The etymologic bulldozer capable of demolishing the immunologic Tower of Babel is the word reactivity. It stems from the root react meaning  "to act in return on an agent or influence," or "act reciprocally upon each other," or "to act in opposition, as against some force." The foregoing are pregnant with the anti (= against) emphasis in the two fundamental but ill-conceived immunologic terms antigen and antibody. Let antigen be replaced by the term actant, and conceptual/semantic clarity starts. An actant acts to which an organism/tissue reacts; the faculty j to react is reactivity; the process is reaction mediated by reactocytes and/or reactins (humours/ antibodies), the science is reactology, There is no antigen-antibody reaction but actant-reactant interaction. In such refined context, immunoassay becomes reactoassay, immunochemistry becomes reactochemistry and so on. Reactivity is both non-specific (wound healing) and specific (Rh-reactivization of a negative mother by her Rh-positive fetus).
Specific humoral reactivity-that wondrous faculty of the vertebrate organism to throw a reactinic tat (antibody) for an actant tit (antigen), with nearly unparalleled lock-and-key specificity-has been the be-all and end-all of "immunology" modern and ancient. This very obsession has been immunology's undoing, for it has blindfolded until today the researchers to the facts that (a) such specificity has so often very little to do with an organism's immunity, (b) that an antibody has been proved time and again to be antihost, and (c) that the eureka eureka trumpeted by cancer immunologists on the finding of an anticancer antibody has ended with the realisation that such antibodies in fact protect the cancer against the host's immune system by subversively coating it.
The service rendered by immunology's antibody-ism hinges on the lock-and-key specificity involved. It has helped study of phylongeny by being able to tell, that a baboon is closer to man than a bat. It has facilitated medico-legal investigations, hormonal estimations to the levels of a nanogram, and offered evidence of the interaction an organism has had with an actant (e.g., Widal test). The therapeutic help has been limited. "Passive immunization" has proved hazardous (ATS therapy), save for such areas as snakebite or gas-gangrene. Probably the greatest therapeutic impact of the knowledge of specific actant-reactin interaction, and its avoidance, has been in making blood transfusion a safe affair.
|1||Adams J. C : Outline of Fractures - Churchill Livings tone, Edinburgh . London, 1972.|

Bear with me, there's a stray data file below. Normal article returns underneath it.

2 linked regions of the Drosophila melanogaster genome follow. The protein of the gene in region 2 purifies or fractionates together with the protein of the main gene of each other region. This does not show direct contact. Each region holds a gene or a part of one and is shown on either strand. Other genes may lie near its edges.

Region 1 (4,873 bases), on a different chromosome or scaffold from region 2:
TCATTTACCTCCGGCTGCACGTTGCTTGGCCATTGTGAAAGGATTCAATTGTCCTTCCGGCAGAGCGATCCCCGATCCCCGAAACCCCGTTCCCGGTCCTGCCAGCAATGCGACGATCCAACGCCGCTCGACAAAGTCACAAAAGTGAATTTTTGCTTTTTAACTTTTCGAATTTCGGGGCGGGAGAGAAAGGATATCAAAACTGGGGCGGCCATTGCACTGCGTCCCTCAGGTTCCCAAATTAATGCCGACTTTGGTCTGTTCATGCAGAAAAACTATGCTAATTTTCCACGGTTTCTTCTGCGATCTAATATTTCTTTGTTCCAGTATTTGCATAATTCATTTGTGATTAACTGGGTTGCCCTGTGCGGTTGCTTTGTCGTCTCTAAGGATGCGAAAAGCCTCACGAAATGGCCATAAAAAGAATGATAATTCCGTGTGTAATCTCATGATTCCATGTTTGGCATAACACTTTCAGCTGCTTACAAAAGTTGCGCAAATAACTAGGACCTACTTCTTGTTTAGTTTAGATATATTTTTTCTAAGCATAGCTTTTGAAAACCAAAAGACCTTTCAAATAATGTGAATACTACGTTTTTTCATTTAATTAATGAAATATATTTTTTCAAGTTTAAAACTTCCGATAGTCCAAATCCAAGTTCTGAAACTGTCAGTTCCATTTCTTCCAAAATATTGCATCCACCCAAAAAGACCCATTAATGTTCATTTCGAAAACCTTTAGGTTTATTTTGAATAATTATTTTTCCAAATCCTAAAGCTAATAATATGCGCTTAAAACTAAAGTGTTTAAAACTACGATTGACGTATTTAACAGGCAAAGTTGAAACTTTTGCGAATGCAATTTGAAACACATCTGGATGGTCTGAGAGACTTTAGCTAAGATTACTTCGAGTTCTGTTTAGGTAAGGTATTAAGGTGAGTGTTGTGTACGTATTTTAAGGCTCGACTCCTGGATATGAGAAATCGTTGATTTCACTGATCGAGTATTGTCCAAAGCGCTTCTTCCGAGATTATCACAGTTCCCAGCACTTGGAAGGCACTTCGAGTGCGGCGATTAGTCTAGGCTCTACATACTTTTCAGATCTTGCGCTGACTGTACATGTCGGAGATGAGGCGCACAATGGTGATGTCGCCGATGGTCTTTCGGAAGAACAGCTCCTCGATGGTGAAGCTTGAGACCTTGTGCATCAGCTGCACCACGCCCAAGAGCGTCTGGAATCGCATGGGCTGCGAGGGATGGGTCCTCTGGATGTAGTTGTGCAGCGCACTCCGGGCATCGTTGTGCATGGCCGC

|2||Antia, N. H.: Letter to the editor, Times of India, Bombay, March 28, p. 8, 1976.|
|3||Bhatnagar, S. M. and Kothari, M. L.: Essentials of Human Embryology, Kothari Book Depot, Bombay, p. 40, 1969.|
|4||Bierens de Haan, B., Eliis, H. and Wilks, M.: The role of infection on wound healing, Surg. Gynec. & Obstet., 138: 693-700. 1974.|
|5||Boyd, W.: A Textbook of Pathology. Structure and Function in Disease, Lea and Febiger, Philadelphia, 1970.|
|6||Brand, P.: Quoted by Wilson, Dorothy, C. in, Ten Fingers for God, McGraw-Hill, New York, 1965.|
|7||Britton, S., Thoren, M. and Sjoberg, H. E.: The immunological hazard of Cushing's syndrome. Brit. Med. J., 4: 678682, 1975.|
|8||Burnet, F. M.: Cell Immunology, Melbourne Univ. Press, Carlton, 1969.|
|9||Burnet, M.: Immunological Surveillance, Pergamon Press, Oxford, 1970.|
|10||Burnet, F. M.: Genes Dreams and Realities, Medical and Technical Publishing Co., Bucks, 1971.|
|11||Calland, G. H.: Iatrogenic problems in end stage renal failure, New Eng, J. Med., 287: 334-336, 1972.|
|12||Dannenberg, A. M., Jr.: Macrophages in inflammation and infection, New Eng. J. Med., 293: 489-493, 1975.|
|13||De Robertis, E. D. P., Nowinski, W. W. and Salz, F. A.: Differentiation, growth, renewal and senescence of cell populations. In. Cell Biology, W. B. Saunders, Philadelphia, p. 340, 1966.|
|14||Dubos, R.: The evolution of medical microbiology. In, Bacterial and Mycotic Infections of Man, Ed. Dubos, R. J. and Hirsch, J. G., Pitman, London, p. 1, 1955.|
|15||Dubos, -R.: The evolution of microbial diseases. In, Bacterial and Mycotic Infections of Man, Ed. Dubos. R. J. and Hirsch, J. G., Pitman, London. p. 20, 1965.|
|16||Dubos, R.: Quoted in, Familiar .Medical Quotations, Ed.. Strauss, M.B.,,. Little Brown & Co., Boston, p. _ 241 b.,..1968.|
|17||Editorial: Brain- abscess, Brit. Med. J3: 3: 504-505, 1975.|
|18||Florey, E.: An Introduction to General and Comparative Animal Physiology, W.B. Saunders, Philadelphia, p. 228, 1966|
|19||Florey, H. W.: Inflammation, in, Genera. Pathology, Ed. Florey, L., Lloyd-Luke Ltd., London, p. 22, 1970.|
|20||Fould, L.: Neoplastic Development. I. Academic Press, London, New York, p 112, 1969.|
|21||Glemser, B.: Man Against Cancer, Funk & Wagnalls, New York, 1939.|
|22|| Good, R. A.: Quoted in, Time, March 19, p. 30, 1973.|
|23||Good. R. A.: The dual immunity system: and resistance to infection. Medicine, 52: 405-410, 1573.|
|24||Gray, P.: Towering trivia. Book review of The People's Almanac by Wallechinsky, D. and Wallace, L., Doubleday. Time, March 15, p. 54, 1973.|
|25||Halliday, W. J.: Glossary of Immunological Terms, Butterworths, London, 1971.|